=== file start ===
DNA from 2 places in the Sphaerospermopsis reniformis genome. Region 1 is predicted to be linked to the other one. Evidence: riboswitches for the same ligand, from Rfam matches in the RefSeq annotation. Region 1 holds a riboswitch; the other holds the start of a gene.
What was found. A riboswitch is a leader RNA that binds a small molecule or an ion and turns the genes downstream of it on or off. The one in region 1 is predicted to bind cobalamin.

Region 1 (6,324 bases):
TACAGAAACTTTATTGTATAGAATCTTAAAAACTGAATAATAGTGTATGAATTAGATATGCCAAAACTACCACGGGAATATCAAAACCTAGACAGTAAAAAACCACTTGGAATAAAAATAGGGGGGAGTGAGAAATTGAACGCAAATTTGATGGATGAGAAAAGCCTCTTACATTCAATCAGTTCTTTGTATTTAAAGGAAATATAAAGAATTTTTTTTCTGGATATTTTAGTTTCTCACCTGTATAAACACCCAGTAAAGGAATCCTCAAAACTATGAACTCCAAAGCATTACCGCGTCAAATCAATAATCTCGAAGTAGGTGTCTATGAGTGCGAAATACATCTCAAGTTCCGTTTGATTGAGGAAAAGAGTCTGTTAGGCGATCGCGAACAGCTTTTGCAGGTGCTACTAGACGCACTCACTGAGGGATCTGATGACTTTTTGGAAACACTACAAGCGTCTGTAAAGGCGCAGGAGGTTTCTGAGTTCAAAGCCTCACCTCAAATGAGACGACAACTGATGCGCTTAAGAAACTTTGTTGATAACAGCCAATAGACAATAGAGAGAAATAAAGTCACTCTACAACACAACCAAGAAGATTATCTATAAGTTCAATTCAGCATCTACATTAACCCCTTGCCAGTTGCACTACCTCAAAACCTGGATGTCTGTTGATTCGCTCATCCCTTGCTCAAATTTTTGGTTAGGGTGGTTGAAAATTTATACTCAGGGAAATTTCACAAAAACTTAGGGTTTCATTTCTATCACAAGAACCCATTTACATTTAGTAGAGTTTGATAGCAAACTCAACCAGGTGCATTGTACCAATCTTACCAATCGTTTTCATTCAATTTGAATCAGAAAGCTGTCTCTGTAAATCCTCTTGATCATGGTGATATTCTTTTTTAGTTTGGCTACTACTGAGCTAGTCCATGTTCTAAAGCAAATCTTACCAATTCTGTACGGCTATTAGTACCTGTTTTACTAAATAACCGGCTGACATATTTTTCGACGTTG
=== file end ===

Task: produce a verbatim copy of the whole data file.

DNA from 2 places in the Sphaerospermopsis reniformis genome. Region 1 is predicted to be linked to the other one. Evidence: riboswitches for the same ligand, from Rfam matches in the RefSeq annotation. Region 1 holds a riboswitch; the other holds the start of a gene.
What was found. A riboswitch is a leader RNA that binds a small molecule or an ion and turns the genes downstream of it on or off. The one in region 1 is predicted to bind cobalamin.

Region 1 (6,324 bases):
TACAGAAACTTTATTGTATAGAATCTTAAAAACTGAATAATAGTGTATGAATTAGATATGCCAAAACTACCACGGGAATATCAAAACCTAGACAGTAAAAAACCACTTGGAATAAAAATAGGGGGGAGTGAGAAATTGAACGCAAATTTGATGGATGAGAAAAGCCTCTTACATTCAATCAGTTCTTTGTATTTAAAGGAAATATAAAGAATTTTTTTTCTGGATATTTTAGTTTCTCACCTGTATAAACACCCAGTAAAGGAATCCTCAAAACTATGAACTCCAAAGCATTACCGCGTCAAATCAATAATCTCGAAGTAGGTGTCTATGAGTGCGAAATACATCTCAAGTTCCGTTTGATTGAGGAAAAGAGTCTGTTAGGCGATCGCGAACAGCTTTTGCAGGTGCTACTAGACGCACTCACTGAGGGATCTGATGACTTTTTGGAAACACTACAAGCGTCTGTAAAGGCGCAGGAGGTTTCTGAGTTCAAAGCCTCACCTCAAATGAGACGACAACTGATGCGCTTAAGAAACTTTGTTGATAACAGCCAATAGACAATAGAGAGAAATAAAGTCACTCTACAACACAACCAAGAAGATTATCTATAAGTTCAATTCAGCATCTACATTAACCCCTTGCCAGTTGCACTACCTCAAAACCTGGATGTCTGTTGATTCGCTCATCCCTTGCTCAAATTTTTGGTTAGGGTGGTTGAAAATTTATACTCAGGGAAATTTCACAAAAACTTAGGGTTTCATTTCTATCACAAGAACCCATTTACATTTAGTAGAGTTTGATAGCAAACTCAACCAGGTGCATTGTACCAATCTTACCAATCGTTTTCATTCAATTTGAATCAGAAAGCTGTCTCTGTAAATCCTCTTGATCATGGTGATATTCTTTTTTAGTTTGGCTACTACTGAGCTAGTCCATGTTCTAAAGCAAATCTTACCAATTCTGTACGGCTATTAGTACCTGTTTTACTAAATAACCGGCTGACATATTTTTCGACGTTG